U.S. consumer confidence slumps in March, missing all estimates

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WASHINGTON (March 26): U.S. consumer confidence declined for the fourth time in five months on dimmer assessments of present conditions, suggesting that weak first-quarter growth and slower job gains in February are weighing on attitudes and potentially spending.

The Conference Board’s index fell to 124.1 from 131.4, the New York-based group said in a report Tuesday. That missed all economist estimates in a Bloomberg survey calling for a rise to 132.5. The gauge of views on the present situation fell to the lowest level in almost a year, while the expectations index also weakened.

Key Insights

The drop follows a report showing U.S. employers added just 20,000 jobs in February, the smallest gain in almost a year, and analysts are projecting the weakest economic growth this quarter since 2016.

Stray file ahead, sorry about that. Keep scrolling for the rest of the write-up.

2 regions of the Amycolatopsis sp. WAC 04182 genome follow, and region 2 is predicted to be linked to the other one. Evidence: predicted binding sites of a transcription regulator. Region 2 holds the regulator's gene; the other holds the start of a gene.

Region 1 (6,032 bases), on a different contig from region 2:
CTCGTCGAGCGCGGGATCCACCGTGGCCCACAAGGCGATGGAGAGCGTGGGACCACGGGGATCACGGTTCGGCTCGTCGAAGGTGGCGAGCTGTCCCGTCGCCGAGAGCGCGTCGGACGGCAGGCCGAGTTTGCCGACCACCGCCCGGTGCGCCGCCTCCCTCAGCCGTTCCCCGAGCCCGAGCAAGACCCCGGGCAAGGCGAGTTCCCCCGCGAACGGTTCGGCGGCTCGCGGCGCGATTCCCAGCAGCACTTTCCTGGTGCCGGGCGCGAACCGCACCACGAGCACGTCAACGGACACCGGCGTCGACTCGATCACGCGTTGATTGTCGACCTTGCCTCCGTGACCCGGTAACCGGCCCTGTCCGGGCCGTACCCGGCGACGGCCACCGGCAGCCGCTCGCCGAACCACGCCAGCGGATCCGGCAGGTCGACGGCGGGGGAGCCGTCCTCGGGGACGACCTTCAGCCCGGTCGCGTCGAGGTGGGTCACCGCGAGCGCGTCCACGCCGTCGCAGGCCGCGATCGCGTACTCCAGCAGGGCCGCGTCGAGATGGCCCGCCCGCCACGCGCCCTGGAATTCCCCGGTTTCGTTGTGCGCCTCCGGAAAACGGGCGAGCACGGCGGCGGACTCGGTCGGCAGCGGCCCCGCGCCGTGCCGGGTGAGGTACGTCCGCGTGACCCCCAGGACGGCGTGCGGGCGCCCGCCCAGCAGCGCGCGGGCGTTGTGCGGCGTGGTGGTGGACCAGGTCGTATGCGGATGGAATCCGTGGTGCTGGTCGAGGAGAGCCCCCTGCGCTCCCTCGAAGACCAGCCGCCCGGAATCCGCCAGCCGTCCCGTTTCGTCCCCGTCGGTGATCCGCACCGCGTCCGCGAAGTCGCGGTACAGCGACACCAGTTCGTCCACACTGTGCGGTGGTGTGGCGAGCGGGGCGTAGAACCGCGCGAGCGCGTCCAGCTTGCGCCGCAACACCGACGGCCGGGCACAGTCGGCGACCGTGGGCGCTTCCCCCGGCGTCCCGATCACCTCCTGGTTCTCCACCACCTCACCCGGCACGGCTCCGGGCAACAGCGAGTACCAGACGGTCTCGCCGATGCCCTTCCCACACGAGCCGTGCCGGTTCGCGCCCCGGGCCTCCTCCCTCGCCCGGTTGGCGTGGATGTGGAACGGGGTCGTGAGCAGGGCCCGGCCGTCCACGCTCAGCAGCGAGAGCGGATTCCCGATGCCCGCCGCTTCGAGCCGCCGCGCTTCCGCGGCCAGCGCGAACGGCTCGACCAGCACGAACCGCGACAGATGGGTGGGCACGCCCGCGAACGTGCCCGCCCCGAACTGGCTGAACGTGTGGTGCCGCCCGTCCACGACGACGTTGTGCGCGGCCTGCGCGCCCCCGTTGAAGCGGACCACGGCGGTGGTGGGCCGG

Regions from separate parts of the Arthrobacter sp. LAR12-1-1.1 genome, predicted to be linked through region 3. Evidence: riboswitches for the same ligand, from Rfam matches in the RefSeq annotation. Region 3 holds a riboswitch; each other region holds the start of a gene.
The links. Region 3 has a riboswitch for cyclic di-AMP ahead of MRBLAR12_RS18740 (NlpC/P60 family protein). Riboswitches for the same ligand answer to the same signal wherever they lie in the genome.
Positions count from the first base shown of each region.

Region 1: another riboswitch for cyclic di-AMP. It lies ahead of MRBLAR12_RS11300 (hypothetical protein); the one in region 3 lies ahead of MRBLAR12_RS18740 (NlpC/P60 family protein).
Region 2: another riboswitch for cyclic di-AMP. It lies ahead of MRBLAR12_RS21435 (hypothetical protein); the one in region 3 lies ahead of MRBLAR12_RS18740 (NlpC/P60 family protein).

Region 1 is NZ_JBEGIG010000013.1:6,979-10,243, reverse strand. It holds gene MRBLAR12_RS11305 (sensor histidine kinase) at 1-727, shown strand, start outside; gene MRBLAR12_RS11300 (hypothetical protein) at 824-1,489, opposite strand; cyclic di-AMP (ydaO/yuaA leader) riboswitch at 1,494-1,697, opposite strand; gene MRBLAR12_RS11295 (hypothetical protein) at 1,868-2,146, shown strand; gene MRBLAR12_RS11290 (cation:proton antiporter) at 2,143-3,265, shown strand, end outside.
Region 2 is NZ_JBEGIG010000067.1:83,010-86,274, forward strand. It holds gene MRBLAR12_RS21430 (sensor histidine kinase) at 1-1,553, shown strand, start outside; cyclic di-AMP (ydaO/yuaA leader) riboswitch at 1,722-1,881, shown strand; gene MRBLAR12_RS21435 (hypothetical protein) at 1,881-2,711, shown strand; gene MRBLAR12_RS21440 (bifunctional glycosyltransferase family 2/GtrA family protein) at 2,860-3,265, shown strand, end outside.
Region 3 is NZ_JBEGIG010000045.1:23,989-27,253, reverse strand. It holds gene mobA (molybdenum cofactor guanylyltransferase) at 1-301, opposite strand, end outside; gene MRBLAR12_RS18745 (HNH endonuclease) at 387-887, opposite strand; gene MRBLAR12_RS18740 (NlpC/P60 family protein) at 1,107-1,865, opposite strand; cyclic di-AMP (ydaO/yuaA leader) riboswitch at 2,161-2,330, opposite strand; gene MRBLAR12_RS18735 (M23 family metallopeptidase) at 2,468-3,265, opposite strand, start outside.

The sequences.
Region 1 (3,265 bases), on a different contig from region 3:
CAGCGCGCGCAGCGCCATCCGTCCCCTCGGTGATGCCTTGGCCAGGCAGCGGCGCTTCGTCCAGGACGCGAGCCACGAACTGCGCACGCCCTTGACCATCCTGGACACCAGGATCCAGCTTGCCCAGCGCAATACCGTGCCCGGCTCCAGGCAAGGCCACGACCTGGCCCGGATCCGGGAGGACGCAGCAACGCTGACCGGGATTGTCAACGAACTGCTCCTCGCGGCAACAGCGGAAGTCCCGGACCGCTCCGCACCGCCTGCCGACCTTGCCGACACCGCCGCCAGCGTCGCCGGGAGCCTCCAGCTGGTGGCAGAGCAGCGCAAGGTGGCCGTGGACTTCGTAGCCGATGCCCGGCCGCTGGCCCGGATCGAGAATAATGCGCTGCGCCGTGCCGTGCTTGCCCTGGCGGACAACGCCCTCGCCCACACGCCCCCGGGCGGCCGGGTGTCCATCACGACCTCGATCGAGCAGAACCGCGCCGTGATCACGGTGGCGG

In addition, gasoline prices have jumped in recent weeks, leaving Americans with less power to spend on other goods and services. 

At the same time, consumer attitudes are likely to be supported by the best wage gains in a decade, a rebound in the stock market this year and the Federal Reserve’s pledge to be patient on raising interest rates.

The survey results contrast with the University of Michigan’s preliminary March sentiment, which advanced more than expected to the highest measure this year led by increases in outlooks for incomes and the economy.

Official’s View

“Confidence has been somewhat volatile over the past few months, as consumers have had to weather volatility in the financial markets, a partial government shutdown and a very weak February jobs report,” Lynn Franco, senior director of economic indicators at the Conference Board, said in a statement. “The overall trend in confidence has been softening since last summer, pointing to a moderation in economic growth.”

Respondents saying jobs are plentiful decreased to 42%, from 45.7%, while those who saw jobs as hard to get rose to 13.7% from 11.7%. The labour differential — which measures the gap between respondents saying jobs are plentiful and those who say they’re hard to get — fell to the lowest since July. Buying plans for cars and homes both increased.